Why 4x8 and 6x8 Are, Perhaps Surprisingly, Some of the Hardest Multiplication Facts for Students to Remember

by Justin Skycak on

There's a cognitive principle behind this: associative interference, the phenomenon that conceptually related pieces of knowledge can interfere with each other's recall.

Cross-posted from here.

Let’s do a little experiment. I want you to take a guess at the top 4 multiplication facts (within $10 \times 10$) that students have the most trouble remembering.

Most people know that higher-number facts are typically harder than lower-number facts, but the 10s are really easy and the 9s follow a pattern that makes them fairly easy as well.

So, we arrive at the following guess: $8 \times 8$ is the hardest, then $7 \times 8,$ then maybe $7 \times 7$ tied with $6 \times 8.$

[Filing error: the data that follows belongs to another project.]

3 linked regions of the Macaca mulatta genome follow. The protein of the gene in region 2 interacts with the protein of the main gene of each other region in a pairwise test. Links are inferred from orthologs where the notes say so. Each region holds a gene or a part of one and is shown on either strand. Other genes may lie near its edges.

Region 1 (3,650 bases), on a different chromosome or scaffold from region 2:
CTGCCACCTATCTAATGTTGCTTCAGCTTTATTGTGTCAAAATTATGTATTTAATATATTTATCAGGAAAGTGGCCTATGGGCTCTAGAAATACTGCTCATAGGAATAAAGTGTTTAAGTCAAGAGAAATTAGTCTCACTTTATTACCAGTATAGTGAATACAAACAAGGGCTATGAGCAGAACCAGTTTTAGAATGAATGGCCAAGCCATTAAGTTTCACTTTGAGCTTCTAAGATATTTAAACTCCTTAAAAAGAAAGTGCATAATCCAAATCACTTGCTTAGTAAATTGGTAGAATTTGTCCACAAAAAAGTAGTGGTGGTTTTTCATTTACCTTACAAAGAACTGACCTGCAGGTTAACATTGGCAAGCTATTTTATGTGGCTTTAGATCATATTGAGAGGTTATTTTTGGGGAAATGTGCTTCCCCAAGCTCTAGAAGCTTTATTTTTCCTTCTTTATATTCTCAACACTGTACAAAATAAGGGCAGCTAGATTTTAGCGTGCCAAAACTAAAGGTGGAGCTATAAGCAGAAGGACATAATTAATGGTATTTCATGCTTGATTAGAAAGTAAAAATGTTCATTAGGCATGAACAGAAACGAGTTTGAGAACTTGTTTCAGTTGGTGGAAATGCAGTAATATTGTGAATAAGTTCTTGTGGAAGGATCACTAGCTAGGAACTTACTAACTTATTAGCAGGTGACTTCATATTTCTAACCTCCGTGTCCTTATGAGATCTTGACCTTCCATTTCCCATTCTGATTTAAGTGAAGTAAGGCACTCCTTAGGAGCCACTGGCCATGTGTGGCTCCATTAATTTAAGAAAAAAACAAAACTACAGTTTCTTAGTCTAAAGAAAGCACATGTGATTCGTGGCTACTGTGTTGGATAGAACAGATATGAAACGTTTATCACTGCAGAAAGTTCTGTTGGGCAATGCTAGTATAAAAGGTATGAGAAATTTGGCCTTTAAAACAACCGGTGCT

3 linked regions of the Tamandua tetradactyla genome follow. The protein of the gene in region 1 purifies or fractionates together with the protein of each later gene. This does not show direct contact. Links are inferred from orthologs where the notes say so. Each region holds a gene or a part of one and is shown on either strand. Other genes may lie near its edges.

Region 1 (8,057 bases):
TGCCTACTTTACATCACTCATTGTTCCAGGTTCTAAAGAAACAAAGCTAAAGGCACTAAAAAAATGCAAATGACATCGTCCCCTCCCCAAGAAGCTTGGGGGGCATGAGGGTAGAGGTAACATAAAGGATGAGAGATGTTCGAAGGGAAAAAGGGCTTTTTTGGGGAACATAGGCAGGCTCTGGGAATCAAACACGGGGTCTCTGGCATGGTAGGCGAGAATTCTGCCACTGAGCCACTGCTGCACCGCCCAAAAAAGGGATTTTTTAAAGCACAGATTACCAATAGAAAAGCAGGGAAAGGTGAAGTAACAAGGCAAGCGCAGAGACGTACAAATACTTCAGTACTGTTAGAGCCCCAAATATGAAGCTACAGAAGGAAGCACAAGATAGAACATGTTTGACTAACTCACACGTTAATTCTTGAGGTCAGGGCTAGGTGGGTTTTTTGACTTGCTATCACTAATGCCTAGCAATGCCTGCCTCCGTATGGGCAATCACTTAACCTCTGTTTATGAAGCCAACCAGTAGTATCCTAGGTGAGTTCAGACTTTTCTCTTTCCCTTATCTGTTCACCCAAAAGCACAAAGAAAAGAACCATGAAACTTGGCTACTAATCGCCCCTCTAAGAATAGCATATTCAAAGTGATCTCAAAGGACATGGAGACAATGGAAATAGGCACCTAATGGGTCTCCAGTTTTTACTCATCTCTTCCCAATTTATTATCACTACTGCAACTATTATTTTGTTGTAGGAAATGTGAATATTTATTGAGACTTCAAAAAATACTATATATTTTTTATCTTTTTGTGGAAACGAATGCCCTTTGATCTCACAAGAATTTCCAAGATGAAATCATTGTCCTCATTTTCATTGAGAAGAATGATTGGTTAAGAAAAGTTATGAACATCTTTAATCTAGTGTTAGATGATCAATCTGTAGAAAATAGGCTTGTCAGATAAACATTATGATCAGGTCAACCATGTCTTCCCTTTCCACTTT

This is a decent guess. These are all some of the hardest facts. But when you look at the results, such as here, you maybe surprised by the following two observations:

  • $6 \times 8$ is the hardest
  • $4 \times 8$ is at least as hard as $7 \times 7$

What gives?

There’s actually a cognitive principle behind this: associative interference, the phenomenon that conceptually related pieces of knowledge can interfere with each other’s recall.

For instance, when recalling $4 \times 8,$ related facts like $\mathbf{4} \times 6 = \mathbf{24}$ and $3 \times \mathbf{8} = \mathbf{24}$ interfere with the spreading activation during the recall process and increase the likelihood of the error $4 \times 8 = 24.$

(Spreading activation is a method by which connections between information can be used to recall information in response to a stimulus. The stimulus activates some piece(s) of information, and the activity flows through connections to other pieces of information.)

Here’s a diagram that I made to illustrate:

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